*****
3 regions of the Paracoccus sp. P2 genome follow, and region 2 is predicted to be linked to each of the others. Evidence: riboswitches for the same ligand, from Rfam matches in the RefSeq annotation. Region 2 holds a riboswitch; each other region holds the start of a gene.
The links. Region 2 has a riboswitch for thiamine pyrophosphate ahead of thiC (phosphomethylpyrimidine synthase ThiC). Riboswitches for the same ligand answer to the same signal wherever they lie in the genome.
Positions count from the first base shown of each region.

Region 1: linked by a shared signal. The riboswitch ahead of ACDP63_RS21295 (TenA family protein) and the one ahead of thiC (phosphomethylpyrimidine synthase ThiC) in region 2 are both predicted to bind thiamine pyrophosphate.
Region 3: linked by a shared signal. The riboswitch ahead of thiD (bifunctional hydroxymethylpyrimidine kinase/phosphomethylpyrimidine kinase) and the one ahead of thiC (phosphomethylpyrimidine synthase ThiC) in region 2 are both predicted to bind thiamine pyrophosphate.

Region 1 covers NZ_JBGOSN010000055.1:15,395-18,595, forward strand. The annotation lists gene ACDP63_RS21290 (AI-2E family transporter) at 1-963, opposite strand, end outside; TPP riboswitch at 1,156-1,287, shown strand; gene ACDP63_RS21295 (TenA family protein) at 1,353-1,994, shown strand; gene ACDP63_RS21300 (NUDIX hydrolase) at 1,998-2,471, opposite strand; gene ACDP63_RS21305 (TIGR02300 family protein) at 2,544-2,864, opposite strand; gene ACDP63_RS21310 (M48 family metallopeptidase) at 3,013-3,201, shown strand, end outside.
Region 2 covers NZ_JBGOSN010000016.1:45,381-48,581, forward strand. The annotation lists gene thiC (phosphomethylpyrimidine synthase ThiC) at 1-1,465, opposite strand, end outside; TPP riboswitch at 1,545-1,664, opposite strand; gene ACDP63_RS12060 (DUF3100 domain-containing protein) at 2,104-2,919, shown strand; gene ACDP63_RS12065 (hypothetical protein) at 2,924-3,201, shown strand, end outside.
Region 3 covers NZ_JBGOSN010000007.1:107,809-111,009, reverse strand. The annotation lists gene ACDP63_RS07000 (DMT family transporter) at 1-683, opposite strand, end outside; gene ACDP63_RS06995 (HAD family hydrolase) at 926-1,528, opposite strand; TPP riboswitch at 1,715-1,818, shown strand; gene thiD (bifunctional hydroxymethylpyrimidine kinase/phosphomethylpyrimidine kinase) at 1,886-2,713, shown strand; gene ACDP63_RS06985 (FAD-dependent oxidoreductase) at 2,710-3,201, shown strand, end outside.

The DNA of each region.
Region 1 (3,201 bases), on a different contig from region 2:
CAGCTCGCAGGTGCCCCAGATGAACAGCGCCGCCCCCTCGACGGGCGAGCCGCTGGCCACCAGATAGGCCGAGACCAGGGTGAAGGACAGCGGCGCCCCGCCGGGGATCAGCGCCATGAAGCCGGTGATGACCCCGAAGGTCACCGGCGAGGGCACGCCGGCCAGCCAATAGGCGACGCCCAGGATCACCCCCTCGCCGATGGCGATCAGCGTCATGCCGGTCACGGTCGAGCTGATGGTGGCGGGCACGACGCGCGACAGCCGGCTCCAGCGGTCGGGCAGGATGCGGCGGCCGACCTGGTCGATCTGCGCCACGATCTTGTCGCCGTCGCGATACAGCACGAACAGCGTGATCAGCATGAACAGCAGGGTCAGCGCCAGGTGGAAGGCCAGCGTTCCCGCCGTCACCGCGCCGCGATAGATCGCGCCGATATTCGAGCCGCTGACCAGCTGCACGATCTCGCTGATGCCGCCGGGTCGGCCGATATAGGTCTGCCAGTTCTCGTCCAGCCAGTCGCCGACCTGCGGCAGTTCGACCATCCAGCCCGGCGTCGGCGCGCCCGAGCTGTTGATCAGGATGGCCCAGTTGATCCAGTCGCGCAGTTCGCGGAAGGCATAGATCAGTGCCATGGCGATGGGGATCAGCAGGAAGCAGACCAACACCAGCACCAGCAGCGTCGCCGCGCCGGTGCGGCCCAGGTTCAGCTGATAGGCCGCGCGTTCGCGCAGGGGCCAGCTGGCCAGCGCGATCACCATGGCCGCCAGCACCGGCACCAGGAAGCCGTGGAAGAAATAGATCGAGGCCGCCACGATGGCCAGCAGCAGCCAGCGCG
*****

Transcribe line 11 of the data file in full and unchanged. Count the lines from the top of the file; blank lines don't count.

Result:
CAGCTCGCAGGTGCCCCAGATGAACAGCGCCGCCCCCTCGACGGGCGAGCCGCTGGCCACCAGATAGGCCGAGACCAGGGTGAAGGACAGCGGCGCCCCGCCGGGGATCAGCGCCATGAAGCCGGTGATGACCCCGAAGGTCACCGGCGAGGGCACGCCGGCCAGCCAATAGGCGACGCCCAGGATCACCCCCTCGCCGATGGCGATCAGCGTCATGCCGGTCACGGTCGAGCTGATGGTGGCGGGCACGACGCGCGACAGCCGGCTCCAGCGGTCGGGCAGGATGCGGCGGCCGACCTGGTCGATCTGCGCCACGATCTTGTCGCCGTCGCGATACAGCACGAACAGCGTGATCAGCATGAACAGCAGGGTCAGCGCCAGGTGGAAGGCCAGCGTTCCCGCCGTCACCGCGCCGCGATAGATCGCGCCGATATTCGAGCCGCTGACCAGCTGCACGATCTCGCTGATGCCGCCGGGTCGGCCGATATAGGTCTGCCAGTTCTCGTCCAGCCAGTCGCCGACCTGCGGCAGTTCGACCATCCAGCCCGGCGTCGGCGCGCCCGAGCTGTTGATCAGGATGGCCCAGTTGATCCAGTCGCGCAGTTCGCGGAAGGCATAGATCAGTGCCATGGCGATGGGGATCAGCAGGAAGCAGACCAACACCAGCACCAGCAGCGTCGCCGCGCCGGTGCGGCCCAGGTTCAGCTGATAGGCCGCGCGTTCGCGCAGGGGCCAGCTGGCCAGCGCGATCACCATGGCCGCCAGCACCGGCACCAGGAAGCCGTGGAAGAAATAGATCGAGGCCGCCACGATGGCCAGCAGCAGCCAGCGCG